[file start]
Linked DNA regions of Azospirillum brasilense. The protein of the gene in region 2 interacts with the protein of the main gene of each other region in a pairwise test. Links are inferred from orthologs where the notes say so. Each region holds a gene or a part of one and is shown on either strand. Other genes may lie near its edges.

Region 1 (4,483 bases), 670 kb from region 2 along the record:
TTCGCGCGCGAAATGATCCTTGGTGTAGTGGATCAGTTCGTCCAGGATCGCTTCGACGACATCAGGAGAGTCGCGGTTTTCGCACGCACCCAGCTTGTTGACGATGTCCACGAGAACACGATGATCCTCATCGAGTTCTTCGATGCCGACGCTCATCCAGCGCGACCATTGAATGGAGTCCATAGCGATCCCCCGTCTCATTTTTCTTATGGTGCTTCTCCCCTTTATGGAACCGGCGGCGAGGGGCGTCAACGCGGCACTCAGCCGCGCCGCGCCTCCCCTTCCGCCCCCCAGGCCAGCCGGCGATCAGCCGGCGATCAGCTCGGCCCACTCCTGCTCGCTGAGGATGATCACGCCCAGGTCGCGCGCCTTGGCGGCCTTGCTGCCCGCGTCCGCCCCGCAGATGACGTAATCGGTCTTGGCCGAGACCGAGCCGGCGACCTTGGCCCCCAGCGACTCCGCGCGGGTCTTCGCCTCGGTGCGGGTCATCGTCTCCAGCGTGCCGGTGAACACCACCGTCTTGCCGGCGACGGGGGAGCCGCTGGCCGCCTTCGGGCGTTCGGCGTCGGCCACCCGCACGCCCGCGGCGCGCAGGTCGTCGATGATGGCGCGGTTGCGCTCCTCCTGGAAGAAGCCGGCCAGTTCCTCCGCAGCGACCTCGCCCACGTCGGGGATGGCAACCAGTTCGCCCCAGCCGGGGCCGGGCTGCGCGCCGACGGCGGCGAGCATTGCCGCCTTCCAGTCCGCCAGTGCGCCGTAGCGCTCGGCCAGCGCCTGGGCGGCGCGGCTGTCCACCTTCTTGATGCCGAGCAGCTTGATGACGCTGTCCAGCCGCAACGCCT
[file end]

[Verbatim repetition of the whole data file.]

Linked DNA regions of Azospirillum brasilense. The protein of the gene in region 2 interacts with the protein of the main gene of each other region in a pairwise test. Links are inferred from orthologs where the notes say so. Each region holds a gene or a part of one and is shown on either strand. Other genes may lie near its edges.

Region 1 (4,483 bases), 670 kb from region 2 along the record:
TTCGCGCGCGAAATGATCCTTGGTGTAGTGGATCAGTTCGTCCAGGATCGCTTCGACGACATCAGGAGAGTCGCGGTTTTCGCACGCACCCAGCTTGTTGACGATGTCCACGAGAACACGATGATCCTCATCGAGTTCTTCGATGCCGACGCTCATCCAGCGCGACCATTGAATGGAGTCCATAGCGATCCCCCGTCTCATTTTTCTTATGGTGCTTCTCCCCTTTATGGAACCGGCGGCGAGGGGCGTCAACGCGGCACTCAGCCGCGCCGCGCCTCCCCTTCCGCCCCCCAGGCCAGCCGGCGATCAGCCGGCGATCAGCTCGGCCCACTCCTGCTCGCTGAGGATGATCACGCCCAGGTCGCGCGCCTTGGCGGCCTTGCTGCCCGCGTCCGCCCCGCAGATGACGTAATCGGTCTTGGCCGAGACCGAGCCGGCGACCTTGGCCCCCAGCGACTCCGCGCGGGTCTTCGCCTCGGTGCGGGTCATCGTCTCCAGCGTGCCGGTGAACACCACCGTCTTGCCGGCGACGGGGGAGCCGCTGGCCGCCTTCGGGCGTTCGGCGTCGGCCACCCGCACGCCCGCGGCGCGCAGGTCGTCGATGATGGCGCGGTTGCGCTCCTCCTGGAAGAAGCCGGCCAGTTCCTCCGCAGCGACCTCGCCCACGTCGGGGATGGCAACCAGTTCGCCCCAGCCGGGGCCGGGCTGCGCGCCGACGGCGGCGAGCATTGCCGCCTTCCAGTCCGCCAGTGCGCCGTAGCGCTCGGCCAGCGCCTGGGCGGCGCGGCTGTCCACCTTCTTGATGCCGAGCAGCTTGATGACGCTGTCCAGCCGCAACGCCT